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Puberty and Your Changing Body

By: Beth Morrisey MLIS - Updated: 21 Feb 2012 | comments*Discuss
 
Puberty Body Growth Height Weight Body

When you hit puberty it can seem like your body is out of control and there's good reason for this: puberty is the time in your life when your body will grow the fastest - except for when you were a baby. Most of the changes your body goes through during puberty are down to hormones. These hormones account for changing body shapes, body hair, acne and menstruation. While it's true that no two people will go through puberty at exactly the same time in exactly the same way, you can trust that everyone does go through puberty and any adult you confide in will have successfully emerged from this confusing stage of development!

The Mechanics of Puberty

Puberty usually begins between the ages of 9 and 13 years in girls, and 10 and 15 years in boys and it all starts when your brain releases a hormone called gonadotropin-releasing hormone, otherwise known as GnRH for short. This hormone causes the pituitary gland to release two more hormones, luteinising hormone (LH) and follicle-stimulating hormone (FSH).

Though males and females will have both hormones in their bodies, these hormones work in different ways depending on a person's sex. For males, these hormones cause the testes to start producing testosterone and sperm. Testosterone then causes many of the physical changes a male experiences during puberty. For girls the hormones cause the ovaries to start producing oestrogen. All three of these hormones then work together to bring about the physical changes a female experiences during puberty.

Puberty and Changing Body Shapes

Puberty is usually the last time that your body will grow taller, and it can grow taller in a hurry. "Growth spurts" are quite common in puberty, as is putting on weight. For boys, a broadening of the shoulders, deepening of the voice, growth of the penis and testes and a general development of muscles are all part of puberty. Correspondingly, erections and "wet dreams" may also occur over which boys have no control. For girls, gaining weight in the hips and a growth of the breasts usually leads to a more curvy figure. Some fine stretch marks may occur if there is rapid growth around the hips or breasts.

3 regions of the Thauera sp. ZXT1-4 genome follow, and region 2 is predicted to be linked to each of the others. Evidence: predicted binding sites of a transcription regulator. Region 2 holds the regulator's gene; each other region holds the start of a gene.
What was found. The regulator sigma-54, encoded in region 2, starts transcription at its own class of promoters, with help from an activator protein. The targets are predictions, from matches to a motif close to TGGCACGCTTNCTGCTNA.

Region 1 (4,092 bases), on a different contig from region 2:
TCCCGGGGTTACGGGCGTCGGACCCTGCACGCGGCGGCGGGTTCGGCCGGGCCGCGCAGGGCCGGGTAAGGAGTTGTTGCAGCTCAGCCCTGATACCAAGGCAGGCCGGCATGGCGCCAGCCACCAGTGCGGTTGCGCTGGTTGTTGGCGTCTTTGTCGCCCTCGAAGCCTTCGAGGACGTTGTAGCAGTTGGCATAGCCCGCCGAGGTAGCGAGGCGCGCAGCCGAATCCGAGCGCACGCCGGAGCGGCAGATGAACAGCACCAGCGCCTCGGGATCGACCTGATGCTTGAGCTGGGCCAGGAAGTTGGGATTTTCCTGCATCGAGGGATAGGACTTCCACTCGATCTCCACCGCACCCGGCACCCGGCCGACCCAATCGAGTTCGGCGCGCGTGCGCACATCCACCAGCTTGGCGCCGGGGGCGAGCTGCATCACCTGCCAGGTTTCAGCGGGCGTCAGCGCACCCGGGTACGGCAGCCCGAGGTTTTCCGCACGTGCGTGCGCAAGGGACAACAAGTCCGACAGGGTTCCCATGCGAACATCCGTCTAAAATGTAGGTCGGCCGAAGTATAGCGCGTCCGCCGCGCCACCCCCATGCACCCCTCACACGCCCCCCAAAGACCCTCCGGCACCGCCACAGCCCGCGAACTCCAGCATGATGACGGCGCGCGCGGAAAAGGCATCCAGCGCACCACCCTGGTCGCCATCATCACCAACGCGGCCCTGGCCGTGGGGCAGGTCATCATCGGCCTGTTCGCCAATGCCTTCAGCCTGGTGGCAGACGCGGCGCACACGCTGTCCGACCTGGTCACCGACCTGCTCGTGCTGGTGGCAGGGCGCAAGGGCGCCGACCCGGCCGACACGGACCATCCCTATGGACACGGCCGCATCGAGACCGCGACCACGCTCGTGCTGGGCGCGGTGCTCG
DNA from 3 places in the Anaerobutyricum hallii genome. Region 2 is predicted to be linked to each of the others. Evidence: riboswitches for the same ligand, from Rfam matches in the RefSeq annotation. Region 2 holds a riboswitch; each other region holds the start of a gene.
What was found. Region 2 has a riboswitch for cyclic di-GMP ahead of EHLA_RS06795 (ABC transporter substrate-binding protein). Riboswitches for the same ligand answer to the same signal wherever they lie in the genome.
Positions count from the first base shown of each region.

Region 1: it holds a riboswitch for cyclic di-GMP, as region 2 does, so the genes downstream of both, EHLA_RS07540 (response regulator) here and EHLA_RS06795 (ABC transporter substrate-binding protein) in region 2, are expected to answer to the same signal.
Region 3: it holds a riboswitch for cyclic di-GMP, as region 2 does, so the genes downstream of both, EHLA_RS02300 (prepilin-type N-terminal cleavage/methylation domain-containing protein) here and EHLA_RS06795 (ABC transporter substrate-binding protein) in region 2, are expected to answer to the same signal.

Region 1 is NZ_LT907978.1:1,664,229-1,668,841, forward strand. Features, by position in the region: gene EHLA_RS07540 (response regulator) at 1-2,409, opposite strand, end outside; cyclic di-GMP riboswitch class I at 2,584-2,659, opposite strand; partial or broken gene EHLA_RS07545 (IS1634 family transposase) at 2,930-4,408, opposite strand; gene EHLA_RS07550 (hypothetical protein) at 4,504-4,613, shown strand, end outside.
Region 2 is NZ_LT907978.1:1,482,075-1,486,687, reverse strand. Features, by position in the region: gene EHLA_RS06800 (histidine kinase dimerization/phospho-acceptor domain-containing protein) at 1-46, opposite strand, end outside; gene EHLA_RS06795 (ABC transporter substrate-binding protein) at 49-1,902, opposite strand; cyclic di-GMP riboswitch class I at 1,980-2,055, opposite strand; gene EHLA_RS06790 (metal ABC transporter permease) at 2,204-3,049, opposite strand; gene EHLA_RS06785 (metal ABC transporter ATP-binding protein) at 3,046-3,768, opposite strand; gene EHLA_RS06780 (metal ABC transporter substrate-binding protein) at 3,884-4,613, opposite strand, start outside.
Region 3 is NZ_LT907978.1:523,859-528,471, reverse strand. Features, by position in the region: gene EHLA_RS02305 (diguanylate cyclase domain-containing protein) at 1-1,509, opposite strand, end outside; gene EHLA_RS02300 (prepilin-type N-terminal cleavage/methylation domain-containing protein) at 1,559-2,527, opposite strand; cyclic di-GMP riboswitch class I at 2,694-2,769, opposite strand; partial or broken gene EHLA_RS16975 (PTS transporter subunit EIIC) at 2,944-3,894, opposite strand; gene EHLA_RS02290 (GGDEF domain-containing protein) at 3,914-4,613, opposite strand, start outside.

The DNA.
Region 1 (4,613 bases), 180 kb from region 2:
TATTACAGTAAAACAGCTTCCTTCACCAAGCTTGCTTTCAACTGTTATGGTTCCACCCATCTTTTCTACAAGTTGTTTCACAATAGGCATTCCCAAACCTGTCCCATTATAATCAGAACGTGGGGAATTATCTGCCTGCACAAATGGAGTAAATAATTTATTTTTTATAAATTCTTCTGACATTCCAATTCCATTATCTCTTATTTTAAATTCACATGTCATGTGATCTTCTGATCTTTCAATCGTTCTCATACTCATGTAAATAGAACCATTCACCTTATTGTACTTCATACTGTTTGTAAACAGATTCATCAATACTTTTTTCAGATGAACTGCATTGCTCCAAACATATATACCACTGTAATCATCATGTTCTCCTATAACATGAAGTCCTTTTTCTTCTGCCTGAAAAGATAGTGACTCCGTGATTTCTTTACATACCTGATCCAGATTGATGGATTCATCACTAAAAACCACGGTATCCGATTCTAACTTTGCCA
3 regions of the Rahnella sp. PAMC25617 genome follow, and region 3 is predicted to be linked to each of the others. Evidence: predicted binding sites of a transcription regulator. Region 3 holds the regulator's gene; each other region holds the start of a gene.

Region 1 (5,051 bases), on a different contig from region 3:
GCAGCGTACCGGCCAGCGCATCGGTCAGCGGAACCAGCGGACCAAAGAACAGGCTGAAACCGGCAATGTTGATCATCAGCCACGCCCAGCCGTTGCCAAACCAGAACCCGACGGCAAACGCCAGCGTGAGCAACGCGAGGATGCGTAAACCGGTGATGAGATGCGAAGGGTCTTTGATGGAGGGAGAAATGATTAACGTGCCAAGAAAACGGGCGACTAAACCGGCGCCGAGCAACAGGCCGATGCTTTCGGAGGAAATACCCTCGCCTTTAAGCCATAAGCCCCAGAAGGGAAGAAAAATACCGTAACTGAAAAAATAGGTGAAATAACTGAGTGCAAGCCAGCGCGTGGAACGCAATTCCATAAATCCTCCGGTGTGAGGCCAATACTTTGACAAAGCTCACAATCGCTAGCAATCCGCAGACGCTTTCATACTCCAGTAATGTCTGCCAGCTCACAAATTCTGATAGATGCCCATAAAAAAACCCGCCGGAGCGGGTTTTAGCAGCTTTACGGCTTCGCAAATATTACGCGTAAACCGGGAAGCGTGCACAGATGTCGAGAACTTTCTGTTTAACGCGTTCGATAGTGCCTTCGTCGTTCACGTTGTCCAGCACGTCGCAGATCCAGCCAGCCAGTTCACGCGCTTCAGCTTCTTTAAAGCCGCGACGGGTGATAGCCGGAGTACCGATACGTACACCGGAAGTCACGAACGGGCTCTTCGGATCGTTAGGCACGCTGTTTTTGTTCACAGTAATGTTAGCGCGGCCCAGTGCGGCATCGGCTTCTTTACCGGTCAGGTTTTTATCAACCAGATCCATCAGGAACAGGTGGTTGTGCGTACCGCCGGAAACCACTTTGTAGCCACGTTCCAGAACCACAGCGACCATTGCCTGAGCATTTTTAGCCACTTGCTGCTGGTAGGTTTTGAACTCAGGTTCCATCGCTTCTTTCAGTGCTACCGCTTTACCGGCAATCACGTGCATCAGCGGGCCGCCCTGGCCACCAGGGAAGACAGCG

Puberty and Body Hair

Boys and girls both experience a growth of body hair during puberty. Hair will grow under the arms and in the pubic region for both boys and girls, as well as on the face and neck in boys. Generally this hair starts out by filling in lightly, becoming more thick and noticeable as puberty continues. During puberty many girls prefer to shave the hair under their arms, as well as the hair on their legs. Both boys and girls need to be aware that this hair, coupled with an increase in sweat and the production of new chemicals in sweat, may lead to strong body odours. The daily use of anti-perspirants and/or deodorants, reapplied after washing, will help combat such odours.

Puberty and Acne

Acne, most commonly in the form of pimples ("spots"), is often triggered by the hormones involved in puberty. Spots may occur on the face, neck, back or chest. Using cleansers or washes designed for acne-prone skin can help reduce acne, though over-washing or washing with harsh cleansers can actually make acne worse. GPs and dermatologists may also be able to prescribe cleansers or medicines to help with severe acne. Some cosmetics are available to help cover up acne, though both boys and girls should try not to use cosmetics too thickly as again it could actually make the acne worse.

Puberty and Periods

Menstruation begins in puberty, usually a year or two after a girl's breasts begin to develop. During menstruation an egg which resides in a girl's ovaries are released, travels through the fallopian tubes and to the uterus. These eggs can be fertilised by sperm. If conception does occur then the fertilised egg may be the start of a girl's pregnancy, but unfertilised eggs are expelled from the body along with the extra lining of the uterus (built up each month in anticipation of a pregnancy) during a girl's menstrual period. Most girls deal with menstrual blood either by wearing pads or tampons (worn inside the body).

A week or two prior to a menstrual period a girl may experience premenstrual syndrome, otherwise known as PMS. Symptoms of PMS may include water retention, feeling bloated, mood swings, anger, sore breasts, clumsiness, lower back pain and/or abdominal pain. Over the counter medicines are available to help with the symptoms of PMS. During certain parts of a menstrual period girls may also experience white discharge which is completely normal, though discharge that has a yellow or green colour, or any discharge that has a bad odour, should be seen by a medical professional.

Puberty is a very confusing time for many people because their bodies change so dramatically and so fast. Height, weight, body shapes, body hair, acne and menstruation are just a few of the changes that occur during puberty.

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